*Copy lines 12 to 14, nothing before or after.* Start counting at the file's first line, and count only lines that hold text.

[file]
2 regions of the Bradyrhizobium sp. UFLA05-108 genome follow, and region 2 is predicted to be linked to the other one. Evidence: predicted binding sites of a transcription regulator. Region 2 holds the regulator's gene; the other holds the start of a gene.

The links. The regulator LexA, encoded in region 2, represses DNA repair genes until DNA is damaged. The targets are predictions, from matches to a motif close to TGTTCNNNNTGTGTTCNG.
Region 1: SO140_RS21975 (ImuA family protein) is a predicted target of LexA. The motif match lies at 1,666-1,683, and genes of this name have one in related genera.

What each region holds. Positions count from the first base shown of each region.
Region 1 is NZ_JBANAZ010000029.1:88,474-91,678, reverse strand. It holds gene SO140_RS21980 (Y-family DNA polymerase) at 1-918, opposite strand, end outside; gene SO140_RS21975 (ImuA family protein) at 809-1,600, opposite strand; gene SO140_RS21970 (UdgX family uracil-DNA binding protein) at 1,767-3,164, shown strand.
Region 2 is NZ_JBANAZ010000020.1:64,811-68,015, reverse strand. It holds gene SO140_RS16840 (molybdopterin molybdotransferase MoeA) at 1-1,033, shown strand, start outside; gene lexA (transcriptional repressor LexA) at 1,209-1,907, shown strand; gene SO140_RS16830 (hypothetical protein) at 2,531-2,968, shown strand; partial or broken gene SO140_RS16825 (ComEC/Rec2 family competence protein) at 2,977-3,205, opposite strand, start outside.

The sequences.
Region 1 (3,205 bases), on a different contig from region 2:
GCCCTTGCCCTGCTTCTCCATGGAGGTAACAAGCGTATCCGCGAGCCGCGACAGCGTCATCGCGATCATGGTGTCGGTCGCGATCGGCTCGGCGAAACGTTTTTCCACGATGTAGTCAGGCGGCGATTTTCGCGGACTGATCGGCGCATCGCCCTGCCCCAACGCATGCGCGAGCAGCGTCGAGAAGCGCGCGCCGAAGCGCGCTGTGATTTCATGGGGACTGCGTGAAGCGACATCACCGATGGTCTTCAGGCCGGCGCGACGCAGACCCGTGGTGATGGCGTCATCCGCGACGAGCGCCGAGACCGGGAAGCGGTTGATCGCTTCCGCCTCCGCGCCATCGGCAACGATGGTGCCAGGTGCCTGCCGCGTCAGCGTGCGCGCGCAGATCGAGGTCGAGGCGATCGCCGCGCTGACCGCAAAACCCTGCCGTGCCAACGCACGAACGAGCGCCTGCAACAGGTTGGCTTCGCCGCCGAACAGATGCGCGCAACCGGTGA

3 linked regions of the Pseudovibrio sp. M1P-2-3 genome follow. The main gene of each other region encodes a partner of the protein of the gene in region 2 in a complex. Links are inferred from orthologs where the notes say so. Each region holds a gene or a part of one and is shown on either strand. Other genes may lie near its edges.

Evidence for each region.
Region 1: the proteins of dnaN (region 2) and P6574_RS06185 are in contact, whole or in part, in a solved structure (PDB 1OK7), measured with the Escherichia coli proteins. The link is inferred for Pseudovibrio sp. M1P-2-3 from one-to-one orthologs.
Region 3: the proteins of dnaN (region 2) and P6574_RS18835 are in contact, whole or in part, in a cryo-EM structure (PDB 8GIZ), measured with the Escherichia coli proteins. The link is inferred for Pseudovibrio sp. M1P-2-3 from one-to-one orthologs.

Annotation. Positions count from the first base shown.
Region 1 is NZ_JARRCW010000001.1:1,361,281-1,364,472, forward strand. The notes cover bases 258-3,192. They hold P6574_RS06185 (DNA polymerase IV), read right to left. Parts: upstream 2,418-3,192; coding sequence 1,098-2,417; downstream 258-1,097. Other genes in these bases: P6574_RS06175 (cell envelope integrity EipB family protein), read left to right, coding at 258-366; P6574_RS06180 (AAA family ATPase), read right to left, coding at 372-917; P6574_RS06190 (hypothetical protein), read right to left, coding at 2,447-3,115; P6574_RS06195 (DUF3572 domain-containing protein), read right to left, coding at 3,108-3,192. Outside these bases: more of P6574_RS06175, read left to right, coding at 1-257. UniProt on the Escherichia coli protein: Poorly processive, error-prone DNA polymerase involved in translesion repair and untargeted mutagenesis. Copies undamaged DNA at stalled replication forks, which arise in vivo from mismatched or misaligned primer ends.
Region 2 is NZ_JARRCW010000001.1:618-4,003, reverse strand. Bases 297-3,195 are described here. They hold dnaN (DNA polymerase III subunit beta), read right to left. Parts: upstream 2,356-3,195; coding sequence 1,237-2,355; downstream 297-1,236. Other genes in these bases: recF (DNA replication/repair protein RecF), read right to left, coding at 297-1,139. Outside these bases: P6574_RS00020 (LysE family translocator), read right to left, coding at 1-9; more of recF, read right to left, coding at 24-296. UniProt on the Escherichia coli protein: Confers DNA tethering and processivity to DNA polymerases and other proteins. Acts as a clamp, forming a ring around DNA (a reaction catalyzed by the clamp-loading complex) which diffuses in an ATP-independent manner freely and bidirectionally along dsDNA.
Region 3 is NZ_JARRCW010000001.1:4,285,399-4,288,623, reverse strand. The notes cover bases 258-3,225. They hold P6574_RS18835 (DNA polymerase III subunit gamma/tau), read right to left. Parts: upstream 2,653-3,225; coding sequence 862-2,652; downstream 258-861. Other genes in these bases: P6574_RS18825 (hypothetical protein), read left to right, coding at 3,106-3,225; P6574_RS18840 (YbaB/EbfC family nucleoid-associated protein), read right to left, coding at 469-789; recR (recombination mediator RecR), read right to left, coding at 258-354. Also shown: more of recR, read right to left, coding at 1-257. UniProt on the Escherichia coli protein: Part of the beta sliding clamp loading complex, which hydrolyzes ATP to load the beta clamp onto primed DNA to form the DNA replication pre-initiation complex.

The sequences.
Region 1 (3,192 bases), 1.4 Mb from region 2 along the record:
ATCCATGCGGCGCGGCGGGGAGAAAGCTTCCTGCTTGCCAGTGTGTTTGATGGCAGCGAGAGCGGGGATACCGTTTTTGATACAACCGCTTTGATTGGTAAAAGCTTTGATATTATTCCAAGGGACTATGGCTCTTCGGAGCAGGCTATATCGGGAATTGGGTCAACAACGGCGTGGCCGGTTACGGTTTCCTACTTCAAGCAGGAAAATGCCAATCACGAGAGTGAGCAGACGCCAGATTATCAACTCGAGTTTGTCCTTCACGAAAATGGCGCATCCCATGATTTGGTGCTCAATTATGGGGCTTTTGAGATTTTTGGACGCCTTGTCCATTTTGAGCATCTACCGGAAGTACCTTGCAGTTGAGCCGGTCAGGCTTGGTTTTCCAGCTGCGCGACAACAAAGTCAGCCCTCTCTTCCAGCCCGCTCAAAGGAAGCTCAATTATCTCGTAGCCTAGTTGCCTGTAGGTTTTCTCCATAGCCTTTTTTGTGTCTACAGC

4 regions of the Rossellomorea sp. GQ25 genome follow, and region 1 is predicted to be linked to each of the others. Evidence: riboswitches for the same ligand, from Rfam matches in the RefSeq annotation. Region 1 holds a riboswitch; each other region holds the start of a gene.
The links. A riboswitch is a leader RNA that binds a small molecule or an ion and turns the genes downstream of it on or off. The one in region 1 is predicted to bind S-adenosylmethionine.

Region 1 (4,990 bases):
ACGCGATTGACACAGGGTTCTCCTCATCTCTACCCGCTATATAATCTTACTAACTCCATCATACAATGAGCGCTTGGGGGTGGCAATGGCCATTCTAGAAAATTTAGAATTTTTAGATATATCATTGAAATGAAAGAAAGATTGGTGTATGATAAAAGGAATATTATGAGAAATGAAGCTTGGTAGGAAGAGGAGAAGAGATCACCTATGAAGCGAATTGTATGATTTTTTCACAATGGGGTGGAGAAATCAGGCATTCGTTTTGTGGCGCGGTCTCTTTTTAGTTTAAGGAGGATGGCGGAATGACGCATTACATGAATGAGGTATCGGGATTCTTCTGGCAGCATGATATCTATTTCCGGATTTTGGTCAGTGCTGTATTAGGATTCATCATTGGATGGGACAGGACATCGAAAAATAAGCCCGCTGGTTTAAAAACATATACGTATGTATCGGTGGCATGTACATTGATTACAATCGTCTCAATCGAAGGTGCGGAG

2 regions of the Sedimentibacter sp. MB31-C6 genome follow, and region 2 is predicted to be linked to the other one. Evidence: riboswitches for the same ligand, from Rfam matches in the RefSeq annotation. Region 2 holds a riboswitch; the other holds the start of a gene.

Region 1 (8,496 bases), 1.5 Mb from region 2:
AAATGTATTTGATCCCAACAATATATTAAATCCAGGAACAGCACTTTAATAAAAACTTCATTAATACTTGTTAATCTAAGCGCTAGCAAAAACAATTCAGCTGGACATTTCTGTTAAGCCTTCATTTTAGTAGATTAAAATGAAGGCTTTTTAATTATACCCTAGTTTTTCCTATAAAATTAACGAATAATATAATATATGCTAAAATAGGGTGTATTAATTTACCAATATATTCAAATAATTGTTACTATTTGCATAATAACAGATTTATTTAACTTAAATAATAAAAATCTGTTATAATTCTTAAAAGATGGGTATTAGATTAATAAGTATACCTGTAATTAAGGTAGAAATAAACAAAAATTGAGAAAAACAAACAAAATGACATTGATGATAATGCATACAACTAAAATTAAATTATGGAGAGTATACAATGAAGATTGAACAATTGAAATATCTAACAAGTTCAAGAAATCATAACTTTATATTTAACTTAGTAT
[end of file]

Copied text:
Region 1: the proteins of dnaN (region 2) and P6574_RS06185 are in contact, whole or in part, in a solved structure (PDB 1OK7), measured with the Escherichia coli proteins. The link is inferred for Pseudovibrio sp. M1P-2-3 from one-to-one orthologs.
Region 3: the proteins of dnaN (region 2) and P6574_RS18835 are in contact, whole or in part, in a cryo-EM structure (PDB 8GIZ), measured with the Escherichia coli proteins. The link is inferred for Pseudovibrio sp. M1P-2-3 from one-to-one orthologs.

Annotation. Positions count from the first base shown.